Craving Authenticity

Our culture has shifted and is shifting.  Certainly in the west there is now a deep mistrust of inauthentic communication.  For example the slick sales pitch of a car salesperson twenty or thirty years ago has largely morphed into a seemingly more authentic approach today.  In reality much of sales communication is learned pseudo-authenticity.  Nevertheless it reflects how things have changed.  People don’t appreciate spin, slick patter or unnatural performance.  This is also true in the church.  People do not respond well to, or respect, the pulpiteering style of previous generations.  Pulpit-pounding ear bashing does not stir as some suggest it did in the past.  So what are we to do?

Work on delivery so that the real you can come through.  Working on eye contact, body language, gesturing, inflection of voice and so on should be done not in order to perform, but to effectively be yourself.  Obviously we all have aspects of communciation style that could be improved, so we should do that.  However, our goal is not to learn a pulpit style or persona.  Our goal is to allow the real person to communicate really effectively.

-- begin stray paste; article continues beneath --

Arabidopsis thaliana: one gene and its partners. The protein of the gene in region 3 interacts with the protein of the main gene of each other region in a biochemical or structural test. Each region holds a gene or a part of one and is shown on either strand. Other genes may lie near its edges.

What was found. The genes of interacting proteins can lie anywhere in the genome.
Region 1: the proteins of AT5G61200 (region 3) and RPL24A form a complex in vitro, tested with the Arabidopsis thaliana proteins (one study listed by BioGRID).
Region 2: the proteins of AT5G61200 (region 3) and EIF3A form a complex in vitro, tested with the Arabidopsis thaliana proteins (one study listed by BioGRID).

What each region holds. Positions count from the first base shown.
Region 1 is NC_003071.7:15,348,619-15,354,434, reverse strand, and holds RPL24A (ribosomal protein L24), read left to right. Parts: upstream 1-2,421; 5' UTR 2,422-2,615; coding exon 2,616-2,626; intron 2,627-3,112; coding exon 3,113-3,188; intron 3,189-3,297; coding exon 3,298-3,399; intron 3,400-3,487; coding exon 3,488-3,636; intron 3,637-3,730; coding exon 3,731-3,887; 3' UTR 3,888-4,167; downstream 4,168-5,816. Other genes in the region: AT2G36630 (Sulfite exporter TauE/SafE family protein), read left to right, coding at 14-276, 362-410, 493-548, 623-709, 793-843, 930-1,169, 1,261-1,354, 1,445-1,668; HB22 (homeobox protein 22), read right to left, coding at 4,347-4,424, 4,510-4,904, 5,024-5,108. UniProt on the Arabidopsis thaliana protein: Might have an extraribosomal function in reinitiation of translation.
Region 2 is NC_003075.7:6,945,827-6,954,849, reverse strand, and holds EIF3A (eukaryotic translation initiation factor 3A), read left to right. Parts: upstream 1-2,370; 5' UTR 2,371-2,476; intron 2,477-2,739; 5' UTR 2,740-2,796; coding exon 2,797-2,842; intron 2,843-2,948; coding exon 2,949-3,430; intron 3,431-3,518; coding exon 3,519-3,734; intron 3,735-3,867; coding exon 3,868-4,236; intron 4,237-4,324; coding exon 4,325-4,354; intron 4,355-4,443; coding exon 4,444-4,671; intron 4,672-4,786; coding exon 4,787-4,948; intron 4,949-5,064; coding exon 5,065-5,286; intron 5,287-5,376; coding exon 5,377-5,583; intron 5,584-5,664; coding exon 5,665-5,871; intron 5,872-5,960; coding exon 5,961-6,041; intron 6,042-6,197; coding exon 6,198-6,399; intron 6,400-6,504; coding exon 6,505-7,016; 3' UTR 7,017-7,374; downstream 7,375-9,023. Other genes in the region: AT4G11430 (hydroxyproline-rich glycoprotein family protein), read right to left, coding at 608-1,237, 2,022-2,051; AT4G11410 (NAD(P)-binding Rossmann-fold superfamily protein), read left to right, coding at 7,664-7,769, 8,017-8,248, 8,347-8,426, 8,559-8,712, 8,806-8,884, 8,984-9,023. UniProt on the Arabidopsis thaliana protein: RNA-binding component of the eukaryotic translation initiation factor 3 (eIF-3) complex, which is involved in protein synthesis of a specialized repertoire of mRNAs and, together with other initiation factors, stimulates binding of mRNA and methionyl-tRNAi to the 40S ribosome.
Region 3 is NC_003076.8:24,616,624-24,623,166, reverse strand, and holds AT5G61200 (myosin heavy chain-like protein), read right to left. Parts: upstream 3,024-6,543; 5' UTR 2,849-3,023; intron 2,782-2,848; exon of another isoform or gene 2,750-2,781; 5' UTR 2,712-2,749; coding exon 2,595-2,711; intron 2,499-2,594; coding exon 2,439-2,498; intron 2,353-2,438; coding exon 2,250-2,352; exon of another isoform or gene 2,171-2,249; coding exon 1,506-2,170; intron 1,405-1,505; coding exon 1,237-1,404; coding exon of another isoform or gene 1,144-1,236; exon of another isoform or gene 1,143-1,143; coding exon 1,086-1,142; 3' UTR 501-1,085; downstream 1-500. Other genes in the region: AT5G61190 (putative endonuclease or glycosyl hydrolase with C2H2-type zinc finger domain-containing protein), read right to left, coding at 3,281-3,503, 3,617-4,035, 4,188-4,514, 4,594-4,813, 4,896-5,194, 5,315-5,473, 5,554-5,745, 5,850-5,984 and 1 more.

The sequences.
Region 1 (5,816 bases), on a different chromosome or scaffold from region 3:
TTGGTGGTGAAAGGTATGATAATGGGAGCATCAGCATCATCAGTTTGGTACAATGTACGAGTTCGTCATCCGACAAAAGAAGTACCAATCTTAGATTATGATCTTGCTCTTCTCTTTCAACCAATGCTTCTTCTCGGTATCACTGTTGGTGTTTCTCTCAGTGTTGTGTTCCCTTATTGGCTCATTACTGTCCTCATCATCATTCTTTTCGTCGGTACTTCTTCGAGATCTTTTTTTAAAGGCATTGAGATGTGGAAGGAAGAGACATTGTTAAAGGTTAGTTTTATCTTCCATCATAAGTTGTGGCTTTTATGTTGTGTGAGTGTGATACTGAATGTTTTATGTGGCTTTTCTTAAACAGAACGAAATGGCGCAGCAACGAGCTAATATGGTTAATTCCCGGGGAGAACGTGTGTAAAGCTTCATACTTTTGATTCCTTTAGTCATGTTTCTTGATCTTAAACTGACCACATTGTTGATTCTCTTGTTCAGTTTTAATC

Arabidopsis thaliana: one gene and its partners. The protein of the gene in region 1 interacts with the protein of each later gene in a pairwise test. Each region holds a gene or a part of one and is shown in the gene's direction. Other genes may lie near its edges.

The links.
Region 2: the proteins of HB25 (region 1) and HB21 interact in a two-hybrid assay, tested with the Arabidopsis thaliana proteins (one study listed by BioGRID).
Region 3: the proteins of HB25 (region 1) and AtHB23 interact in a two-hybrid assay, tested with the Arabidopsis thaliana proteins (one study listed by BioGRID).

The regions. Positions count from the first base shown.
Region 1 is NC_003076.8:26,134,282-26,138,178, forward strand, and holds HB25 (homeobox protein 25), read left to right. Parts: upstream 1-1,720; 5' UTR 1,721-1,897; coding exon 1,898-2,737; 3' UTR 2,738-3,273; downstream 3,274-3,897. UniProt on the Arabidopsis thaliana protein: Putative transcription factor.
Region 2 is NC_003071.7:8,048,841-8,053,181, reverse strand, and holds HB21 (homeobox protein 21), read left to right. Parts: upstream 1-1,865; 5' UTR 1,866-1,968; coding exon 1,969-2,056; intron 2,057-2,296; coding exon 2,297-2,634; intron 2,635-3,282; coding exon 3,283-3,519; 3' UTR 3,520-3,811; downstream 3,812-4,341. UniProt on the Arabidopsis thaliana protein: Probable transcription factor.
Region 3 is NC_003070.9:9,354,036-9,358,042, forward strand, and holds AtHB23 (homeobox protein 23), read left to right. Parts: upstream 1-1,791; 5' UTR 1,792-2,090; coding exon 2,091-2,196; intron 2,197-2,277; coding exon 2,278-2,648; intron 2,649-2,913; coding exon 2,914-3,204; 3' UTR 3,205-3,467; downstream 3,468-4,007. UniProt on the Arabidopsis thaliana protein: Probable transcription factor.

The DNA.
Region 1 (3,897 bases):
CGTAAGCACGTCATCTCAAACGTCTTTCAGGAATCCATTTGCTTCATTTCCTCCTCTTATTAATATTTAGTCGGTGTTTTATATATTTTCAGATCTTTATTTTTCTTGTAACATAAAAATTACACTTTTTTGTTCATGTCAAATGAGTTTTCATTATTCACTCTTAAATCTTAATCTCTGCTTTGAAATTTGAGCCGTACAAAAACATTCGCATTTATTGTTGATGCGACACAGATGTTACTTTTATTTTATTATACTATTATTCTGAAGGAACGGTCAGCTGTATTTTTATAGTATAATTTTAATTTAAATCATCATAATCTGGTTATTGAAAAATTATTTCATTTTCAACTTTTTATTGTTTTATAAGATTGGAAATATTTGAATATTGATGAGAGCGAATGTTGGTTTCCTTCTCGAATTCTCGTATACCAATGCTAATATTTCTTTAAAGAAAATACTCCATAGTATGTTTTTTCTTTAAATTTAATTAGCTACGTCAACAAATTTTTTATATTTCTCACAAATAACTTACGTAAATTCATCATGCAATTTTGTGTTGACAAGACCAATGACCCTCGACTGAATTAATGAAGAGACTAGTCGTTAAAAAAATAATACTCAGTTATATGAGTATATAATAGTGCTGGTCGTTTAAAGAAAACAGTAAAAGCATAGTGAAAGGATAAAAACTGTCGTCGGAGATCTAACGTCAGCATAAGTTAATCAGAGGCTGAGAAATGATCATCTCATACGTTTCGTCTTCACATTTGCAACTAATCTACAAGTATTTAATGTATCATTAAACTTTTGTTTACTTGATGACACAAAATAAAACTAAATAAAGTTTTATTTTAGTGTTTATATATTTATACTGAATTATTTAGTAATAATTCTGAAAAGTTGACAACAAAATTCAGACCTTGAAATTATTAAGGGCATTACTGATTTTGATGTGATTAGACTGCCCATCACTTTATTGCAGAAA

Be in your message.  People want not only authentic style of delivery, but also authenticity in content.  That means we cannot hide ourselves.  We should wisely place ourselves with appropriate vulnerability into our messages.  As Haddon Robinson says, “don’t be the hero or the jerk” – it is not nice to listen to someone showing off, nor do we want to listen to someone without credibility.  So look for ways to show yourself, but carefully so you don’t overwhelm or undermine the message.

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